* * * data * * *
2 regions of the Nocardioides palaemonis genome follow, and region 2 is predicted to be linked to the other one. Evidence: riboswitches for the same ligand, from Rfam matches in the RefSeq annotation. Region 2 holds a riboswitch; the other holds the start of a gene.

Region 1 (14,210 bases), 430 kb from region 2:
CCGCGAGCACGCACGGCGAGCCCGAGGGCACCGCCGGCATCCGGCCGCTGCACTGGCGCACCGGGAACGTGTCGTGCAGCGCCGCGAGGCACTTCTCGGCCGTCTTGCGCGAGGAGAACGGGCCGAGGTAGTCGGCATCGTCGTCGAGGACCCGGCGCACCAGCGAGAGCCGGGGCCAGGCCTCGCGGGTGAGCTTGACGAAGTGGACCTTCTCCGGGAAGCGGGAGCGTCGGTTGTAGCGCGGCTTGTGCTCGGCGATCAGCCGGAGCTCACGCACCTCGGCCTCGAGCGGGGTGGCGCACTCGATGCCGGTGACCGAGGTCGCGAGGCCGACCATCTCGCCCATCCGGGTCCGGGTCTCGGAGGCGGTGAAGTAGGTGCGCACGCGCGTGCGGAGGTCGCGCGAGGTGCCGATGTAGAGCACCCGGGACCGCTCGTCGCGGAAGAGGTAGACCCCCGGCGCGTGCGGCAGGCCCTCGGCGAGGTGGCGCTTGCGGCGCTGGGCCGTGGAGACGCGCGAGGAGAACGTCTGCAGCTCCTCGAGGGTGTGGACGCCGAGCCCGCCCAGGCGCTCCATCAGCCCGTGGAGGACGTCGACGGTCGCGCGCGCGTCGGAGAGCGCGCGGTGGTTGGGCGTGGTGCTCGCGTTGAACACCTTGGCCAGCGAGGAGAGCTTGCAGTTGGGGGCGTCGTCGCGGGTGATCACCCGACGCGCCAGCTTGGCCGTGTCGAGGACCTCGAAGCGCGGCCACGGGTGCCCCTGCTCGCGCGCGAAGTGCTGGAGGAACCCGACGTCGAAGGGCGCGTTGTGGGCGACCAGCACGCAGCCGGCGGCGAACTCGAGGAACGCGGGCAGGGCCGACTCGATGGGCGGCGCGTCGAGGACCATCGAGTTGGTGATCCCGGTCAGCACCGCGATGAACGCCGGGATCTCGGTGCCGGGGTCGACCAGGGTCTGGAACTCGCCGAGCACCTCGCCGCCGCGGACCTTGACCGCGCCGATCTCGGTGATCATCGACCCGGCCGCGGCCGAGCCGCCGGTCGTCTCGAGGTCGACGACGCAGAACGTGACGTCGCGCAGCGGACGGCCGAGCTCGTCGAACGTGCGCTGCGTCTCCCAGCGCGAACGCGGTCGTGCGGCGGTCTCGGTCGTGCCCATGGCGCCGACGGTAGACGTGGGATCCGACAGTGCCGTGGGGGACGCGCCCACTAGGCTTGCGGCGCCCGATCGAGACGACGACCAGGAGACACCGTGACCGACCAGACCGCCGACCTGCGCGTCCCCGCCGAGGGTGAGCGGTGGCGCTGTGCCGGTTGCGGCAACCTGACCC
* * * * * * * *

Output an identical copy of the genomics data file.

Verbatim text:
2 regions of the Nocardioides palaemonis genome follow, and region 2 is predicted to be linked to the other one. Evidence: riboswitches for the same ligand, from Rfam matches in the RefSeq annotation. Region 2 holds a riboswitch; the other holds the start of a gene.

Region 1 (14,210 bases), 430 kb from region 2:
CCGCGAGCACGCACGGCGAGCCCGAGGGCACCGCCGGCATCCGGCCGCTGCACTGGCGCACCGGGAACGTGTCGTGCAGCGCCGCGAGGCACTTCTCGGCCGTCTTGCGCGAGGAGAACGGGCCGAGGTAGTCGGCATCGTCGTCGAGGACCCGGCGCACCAGCGAGAGCCGGGGCCAGGCCTCGCGGGTGAGCTTGACGAAGTGGACCTTCTCCGGGAAGCGGGAGCGTCGGTTGTAGCGCGGCTTGTGCTCGGCGATCAGCCGGAGCTCACGCACCTCGGCCTCGAGCGGGGTGGCGCACTCGATGCCGGTGACCGAGGTCGCGAGGCCGACCATCTCGCCCATCCGGGTCCGGGTCTCGGAGGCGGTGAAGTAGGTGCGCACGCGCGTGCGGAGGTCGCGCGAGGTGCCGATGTAGAGCACCCGGGACCGCTCGTCGCGGAAGAGGTAGACCCCCGGCGCGTGCGGCAGGCCCTCGGCGAGGTGGCGCTTGCGGCGCTGGGCCGTGGAGACGCGCGAGGAGAACGTCTGCAGCTCCTCGAGGGTGTGGACGCCGAGCCCGCCCAGGCGCTCCATCAGCCCGTGGAGGACGTCGACGGTCGCGCGCGCGTCGGAGAGCGCGCGGTGGTTGGGCGTGGTGCTCGCGTTGAACACCTTGGCCAGCGAGGAGAGCTTGCAGTTGGGGGCGTCGTCGCGGGTGATCACCCGACGCGCCAGCTTGGCCGTGTCGAGGACCTCGAAGCGCGGCCACGGGTGCCCCTGCTCGCGCGCGAAGTGCTGGAGGAACCCGACGTCGAAGGGCGCGTTGTGGGCGACCAGCACGCAGCCGGCGGCGAACTCGAGGAACGCGGGCAGGGCCGACTCGATGGGCGGCGCGTCGAGGACCATCGAGTTGGTGATCCCGGTCAGCACCGCGATGAACGCCGGGATCTCGGTGCCGGGGTCGACCAGGGTCTGGAACTCGCCGAGCACCTCGCCGCCGCGGACCTTGACCGCGCCGATCTCGGTGATCATCGACCCGGCCGCGGCCGAGCCGCCGGTCGTCTCGAGGTCGACGACGCAGAACGTGACGTCGCGCAGCGGACGGCCGAGCTCGTCGAACGTGCGCTGCGTCTCCCAGCGCGAACGCGGTCGTGCGGCGGTCTCGGTCGTGCCCATGGCGCCGACGGTAGACGTGGGATCCGACAGTGCCGTGGGGGACGCGCCCACTAGGCTTGCGGCGCCCGATCGAGACGACGACCAGGAGACACCGTGACCGACCAGACCGCCGACCTGCGCGTCCCCGCCGAGGGTGAGCGGTGGCGCTGTGCCGGTTGCGGCAACCTGACCC